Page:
Sometimes, in times of trouble, we see clearly how very blessed we are.

I've spent the past 24 hours rounding up the troops. And I have them: troops. They're praying people. They include my immediate family members. When I called my mom, she was working with my brother, and--after she hung up the phone--they prayed for me, together. My brother sent a text message: "I can be there in 8hrs. i will come if u need me."

My son accompanied me to church, last night; he always does. Just now, I passed through the kitchen and noticed, on the refrigerator, the buildings and stars he sketched during prayer meeting. He wrote, at the top: "Have a good day, Mom."

My husband and I went to bed, last night, and he held me in his arms and prayed, aloud, into my hair.

And all my friends are standing by. Becky prayed with me over the phone. Rachel and Erin called the house, today, to check on me: Erin from a sunny vacation spot. I could go on and on about my people.

But above and beyond and behind all of the great eye of the Lord, and it rests on me as surely as the orange-yellow moon hangs untethered in the night sky, above our log cabin.

For the past three weeks, I've prepared and taught Sunday school lessons on "joy." This past Sunday, we focused (in part) on the joy we should feel in knowing: Jesus was born into this terrible place of sin, and suffering, and death to save us. "Behold," the angel of the Lord says to the shepherds, "I bring you good tidings of great joy, which shall be to all people. For unto you is born this day in the city of David a Saviour, which is Christ the Lord" (Luke 2:10-11, KJV).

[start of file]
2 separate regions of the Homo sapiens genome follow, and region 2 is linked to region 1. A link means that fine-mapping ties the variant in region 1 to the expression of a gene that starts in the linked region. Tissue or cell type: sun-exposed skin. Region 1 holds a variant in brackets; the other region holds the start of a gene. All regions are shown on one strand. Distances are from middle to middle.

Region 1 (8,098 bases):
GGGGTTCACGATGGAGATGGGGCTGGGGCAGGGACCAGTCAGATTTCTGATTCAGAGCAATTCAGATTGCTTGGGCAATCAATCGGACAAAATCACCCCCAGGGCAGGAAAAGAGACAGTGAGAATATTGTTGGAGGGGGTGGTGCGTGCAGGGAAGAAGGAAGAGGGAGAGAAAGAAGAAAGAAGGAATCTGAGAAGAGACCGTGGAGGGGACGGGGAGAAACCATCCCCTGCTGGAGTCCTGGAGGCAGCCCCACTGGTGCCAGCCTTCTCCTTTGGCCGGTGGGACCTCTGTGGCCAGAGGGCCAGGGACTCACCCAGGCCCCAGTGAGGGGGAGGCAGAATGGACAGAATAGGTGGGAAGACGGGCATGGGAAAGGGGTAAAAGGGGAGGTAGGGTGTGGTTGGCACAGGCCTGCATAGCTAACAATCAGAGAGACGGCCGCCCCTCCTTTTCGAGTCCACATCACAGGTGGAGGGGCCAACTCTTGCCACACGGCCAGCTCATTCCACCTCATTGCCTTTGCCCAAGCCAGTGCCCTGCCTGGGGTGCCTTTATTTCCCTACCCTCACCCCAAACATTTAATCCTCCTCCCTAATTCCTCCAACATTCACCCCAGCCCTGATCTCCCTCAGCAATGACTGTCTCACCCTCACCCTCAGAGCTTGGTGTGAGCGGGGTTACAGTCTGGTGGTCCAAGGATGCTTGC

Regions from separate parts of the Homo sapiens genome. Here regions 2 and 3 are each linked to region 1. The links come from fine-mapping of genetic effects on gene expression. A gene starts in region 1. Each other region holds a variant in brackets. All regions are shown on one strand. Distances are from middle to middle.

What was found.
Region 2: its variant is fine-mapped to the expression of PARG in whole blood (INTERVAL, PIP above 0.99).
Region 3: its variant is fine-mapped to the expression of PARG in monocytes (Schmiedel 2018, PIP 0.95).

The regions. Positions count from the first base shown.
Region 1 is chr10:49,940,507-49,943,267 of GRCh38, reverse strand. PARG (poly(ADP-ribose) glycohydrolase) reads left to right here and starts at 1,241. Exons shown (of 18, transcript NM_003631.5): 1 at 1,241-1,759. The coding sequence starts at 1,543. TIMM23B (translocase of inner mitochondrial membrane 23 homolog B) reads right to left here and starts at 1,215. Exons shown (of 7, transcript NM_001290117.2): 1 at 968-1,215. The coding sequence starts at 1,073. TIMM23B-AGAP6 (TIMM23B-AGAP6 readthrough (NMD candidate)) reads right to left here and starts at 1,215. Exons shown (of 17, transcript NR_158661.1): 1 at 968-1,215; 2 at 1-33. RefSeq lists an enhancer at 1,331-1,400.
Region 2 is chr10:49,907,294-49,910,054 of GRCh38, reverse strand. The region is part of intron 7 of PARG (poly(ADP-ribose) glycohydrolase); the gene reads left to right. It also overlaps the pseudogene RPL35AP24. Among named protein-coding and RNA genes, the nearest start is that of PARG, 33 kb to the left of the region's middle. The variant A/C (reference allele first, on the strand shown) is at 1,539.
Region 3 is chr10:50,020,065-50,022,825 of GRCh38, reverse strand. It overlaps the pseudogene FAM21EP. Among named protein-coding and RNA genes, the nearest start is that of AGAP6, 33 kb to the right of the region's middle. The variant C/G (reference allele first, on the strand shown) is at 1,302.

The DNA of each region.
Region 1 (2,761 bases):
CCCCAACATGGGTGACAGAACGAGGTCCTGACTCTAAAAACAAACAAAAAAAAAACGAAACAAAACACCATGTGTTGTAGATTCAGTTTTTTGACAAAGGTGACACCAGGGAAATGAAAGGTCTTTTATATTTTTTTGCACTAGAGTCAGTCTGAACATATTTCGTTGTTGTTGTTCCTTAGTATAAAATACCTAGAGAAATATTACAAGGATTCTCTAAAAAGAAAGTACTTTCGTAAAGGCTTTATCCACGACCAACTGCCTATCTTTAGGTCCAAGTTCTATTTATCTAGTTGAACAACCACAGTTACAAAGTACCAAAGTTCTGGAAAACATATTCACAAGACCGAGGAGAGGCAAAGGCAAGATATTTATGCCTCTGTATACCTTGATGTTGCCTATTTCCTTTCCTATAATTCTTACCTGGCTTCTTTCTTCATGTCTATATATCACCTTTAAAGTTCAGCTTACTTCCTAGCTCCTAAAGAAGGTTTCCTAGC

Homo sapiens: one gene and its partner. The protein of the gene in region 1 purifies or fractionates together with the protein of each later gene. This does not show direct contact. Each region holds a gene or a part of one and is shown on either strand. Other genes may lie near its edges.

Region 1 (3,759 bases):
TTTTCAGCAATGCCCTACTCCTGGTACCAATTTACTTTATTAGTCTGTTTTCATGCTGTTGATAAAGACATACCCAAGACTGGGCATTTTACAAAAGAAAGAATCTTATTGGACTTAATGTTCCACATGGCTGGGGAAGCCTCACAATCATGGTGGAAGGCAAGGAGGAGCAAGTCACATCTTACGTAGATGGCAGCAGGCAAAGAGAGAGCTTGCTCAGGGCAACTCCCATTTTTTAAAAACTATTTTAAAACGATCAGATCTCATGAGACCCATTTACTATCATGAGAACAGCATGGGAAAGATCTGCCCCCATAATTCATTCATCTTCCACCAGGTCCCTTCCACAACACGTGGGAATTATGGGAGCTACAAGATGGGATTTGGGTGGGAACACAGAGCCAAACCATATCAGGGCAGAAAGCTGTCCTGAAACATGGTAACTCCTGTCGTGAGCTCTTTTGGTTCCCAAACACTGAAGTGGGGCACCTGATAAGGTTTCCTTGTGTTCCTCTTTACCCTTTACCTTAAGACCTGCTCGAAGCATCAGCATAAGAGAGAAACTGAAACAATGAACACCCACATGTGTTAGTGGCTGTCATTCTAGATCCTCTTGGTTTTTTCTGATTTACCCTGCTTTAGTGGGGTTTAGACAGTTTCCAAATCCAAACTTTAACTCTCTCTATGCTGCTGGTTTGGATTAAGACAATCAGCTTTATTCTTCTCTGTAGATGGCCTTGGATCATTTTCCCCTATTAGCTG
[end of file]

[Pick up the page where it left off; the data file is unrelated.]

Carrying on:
My class and I looked, too, at the experience of the wise men, who followed a moving star to Bethlehem. When it came to rest above Jesus's exact location, the wise men "rejoiced with exceeding great joy" (Matthew 2:10, KJV)...before they saw Jesus...before they met Him! They had been waiting, traveling! so long to meet the Object of their desire and affection, and they rejoiced in knowing the time was near.

And you know what? The Savior has always been available to me. I've known where to find Him since I was a child. Regardless of situation or season, I can rejoice: I know exactly where He is.

Wednesday, December 14, 2011

I Contain Multitudes, Pt. 2

A couple weeks ago, Mike Drewry filled in for Pastor David, and--before I share about the sermon--I just want to throw it out there: I think a pastor's choice of substitutes says a lot about the pastor, himself. I've attended many a church where--if word got out that someone was going to fill in, on Sunday--most of the members decided to sleep in. Or go fishing. Seriously.